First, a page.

New analyzes show that Homo sapiens reached North America much earlier than expected

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Image d’illustration — Denis—S / Shutterstock.com

The recent examination of mammoth bones discovered in the southern United States indicates a settlement of modern humans on the North American continent much earlier than expected.

Bones 36,250 to 38,900 years old

Scientists have long debated when the first humans arrived in North America. While culture Clovisdating back 16,000 years, has left behind elaborate stone tools, at older sites lacking such artifacts, uncovering clear evidence of human presence is proving significantly more difficult.

A team of researchers from the University of Texas carried out carbon dating of collagen extracted from an impressive pile of bones from mammothunearthed at a paleontological site in New Mexico. This revealed that they were between 36,250 and 38,900 years old. Although the site where the bones were discovered does not house the typical stone tools usually associated with butchering, the researchers found a whole host of suggestive features.

X-ray computed tomography scans revealed bone shards with microscopic fracture networks similar to those found in recently hewn cow bones as well as perforations intended to drain fat from vertebral bones and ribs. ” There are only two effective ways to skin a beast, and the patterns observed are quite characteristic “, Estimates Timothy Rowe, paleontologist at the University of Texas and lead author of the new study, published in the journal Frontiers in Ecology and Evolution.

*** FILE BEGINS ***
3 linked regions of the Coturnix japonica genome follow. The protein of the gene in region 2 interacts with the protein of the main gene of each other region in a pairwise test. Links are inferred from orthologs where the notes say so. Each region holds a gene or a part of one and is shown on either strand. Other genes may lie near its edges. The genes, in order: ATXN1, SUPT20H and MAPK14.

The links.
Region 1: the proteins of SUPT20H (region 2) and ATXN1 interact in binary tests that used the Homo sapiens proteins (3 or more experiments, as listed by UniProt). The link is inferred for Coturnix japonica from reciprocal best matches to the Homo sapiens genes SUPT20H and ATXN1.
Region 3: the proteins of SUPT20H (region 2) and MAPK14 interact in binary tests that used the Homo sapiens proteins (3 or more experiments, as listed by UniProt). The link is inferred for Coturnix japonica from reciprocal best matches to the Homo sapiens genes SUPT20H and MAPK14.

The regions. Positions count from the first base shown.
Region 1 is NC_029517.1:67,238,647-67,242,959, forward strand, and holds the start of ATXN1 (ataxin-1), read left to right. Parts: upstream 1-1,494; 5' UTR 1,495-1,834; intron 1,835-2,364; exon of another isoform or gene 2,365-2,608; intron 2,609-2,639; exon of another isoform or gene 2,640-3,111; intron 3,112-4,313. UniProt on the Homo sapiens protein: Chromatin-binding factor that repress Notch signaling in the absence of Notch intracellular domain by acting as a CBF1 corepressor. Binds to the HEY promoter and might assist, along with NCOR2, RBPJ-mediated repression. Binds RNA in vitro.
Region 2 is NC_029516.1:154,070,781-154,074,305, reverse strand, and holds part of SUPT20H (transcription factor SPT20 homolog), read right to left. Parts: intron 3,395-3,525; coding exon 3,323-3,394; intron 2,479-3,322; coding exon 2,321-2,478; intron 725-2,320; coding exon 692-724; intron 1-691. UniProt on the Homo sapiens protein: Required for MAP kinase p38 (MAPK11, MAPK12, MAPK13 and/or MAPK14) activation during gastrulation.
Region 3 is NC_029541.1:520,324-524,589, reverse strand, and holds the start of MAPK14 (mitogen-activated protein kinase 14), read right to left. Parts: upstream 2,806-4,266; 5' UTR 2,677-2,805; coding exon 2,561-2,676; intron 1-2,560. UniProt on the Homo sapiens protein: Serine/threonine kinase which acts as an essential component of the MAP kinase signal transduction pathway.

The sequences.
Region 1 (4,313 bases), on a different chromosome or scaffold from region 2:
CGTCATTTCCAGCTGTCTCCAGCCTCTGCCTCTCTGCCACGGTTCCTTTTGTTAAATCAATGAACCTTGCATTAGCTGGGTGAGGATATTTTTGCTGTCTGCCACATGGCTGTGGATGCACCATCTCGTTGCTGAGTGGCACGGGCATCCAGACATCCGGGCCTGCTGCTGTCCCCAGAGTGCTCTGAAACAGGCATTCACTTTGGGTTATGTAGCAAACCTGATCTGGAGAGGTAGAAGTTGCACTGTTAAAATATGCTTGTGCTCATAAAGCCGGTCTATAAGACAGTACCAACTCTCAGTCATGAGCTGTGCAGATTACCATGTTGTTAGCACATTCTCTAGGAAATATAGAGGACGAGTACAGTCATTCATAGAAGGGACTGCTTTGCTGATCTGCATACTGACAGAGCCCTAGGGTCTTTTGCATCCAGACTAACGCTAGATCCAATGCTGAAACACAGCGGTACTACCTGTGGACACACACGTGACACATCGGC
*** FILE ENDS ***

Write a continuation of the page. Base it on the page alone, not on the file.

Three mammoth ribs from the site, showing (from top to bottom) blunt object trauma, puncture wound, and cut marks — © University of Texas High-Resolution / X-ray Computed Tomography Facility

In addition, chemical analyzes of the sediments around the bones revealed the presence of residues organic not due to forest fires or lightning, but rather to a sustained and controlled combustion. The sediment layers at the site also contained pulverized bones and burnt remains of small animals, including fish, birds, rodents and lizards.

Valuable discoveries

implying thatA wise man settled in North America 17,000 years earlier than previously thought, such findings support earlier theories based on genetic evidence. Coming from indigenous populations in South and Central America, these suggested the existence of at least two founding human populations in North America: the Clovis and a pre-Clovis society with a different genetic lineage.

Selon Rowe, these ancient humans most likely originated in Northeast Asia. However, whether they took a coastal or more continental route remains open. ” Further research will be needed to clarify the migration and settlement patterns of these early human populations, as well as their behavioral, cognitive and cultural characteristics. concludes the researcher.

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The pile of mammoth bones analyzed by researchers — © Timothy Rowe / The University of Texas at Austin

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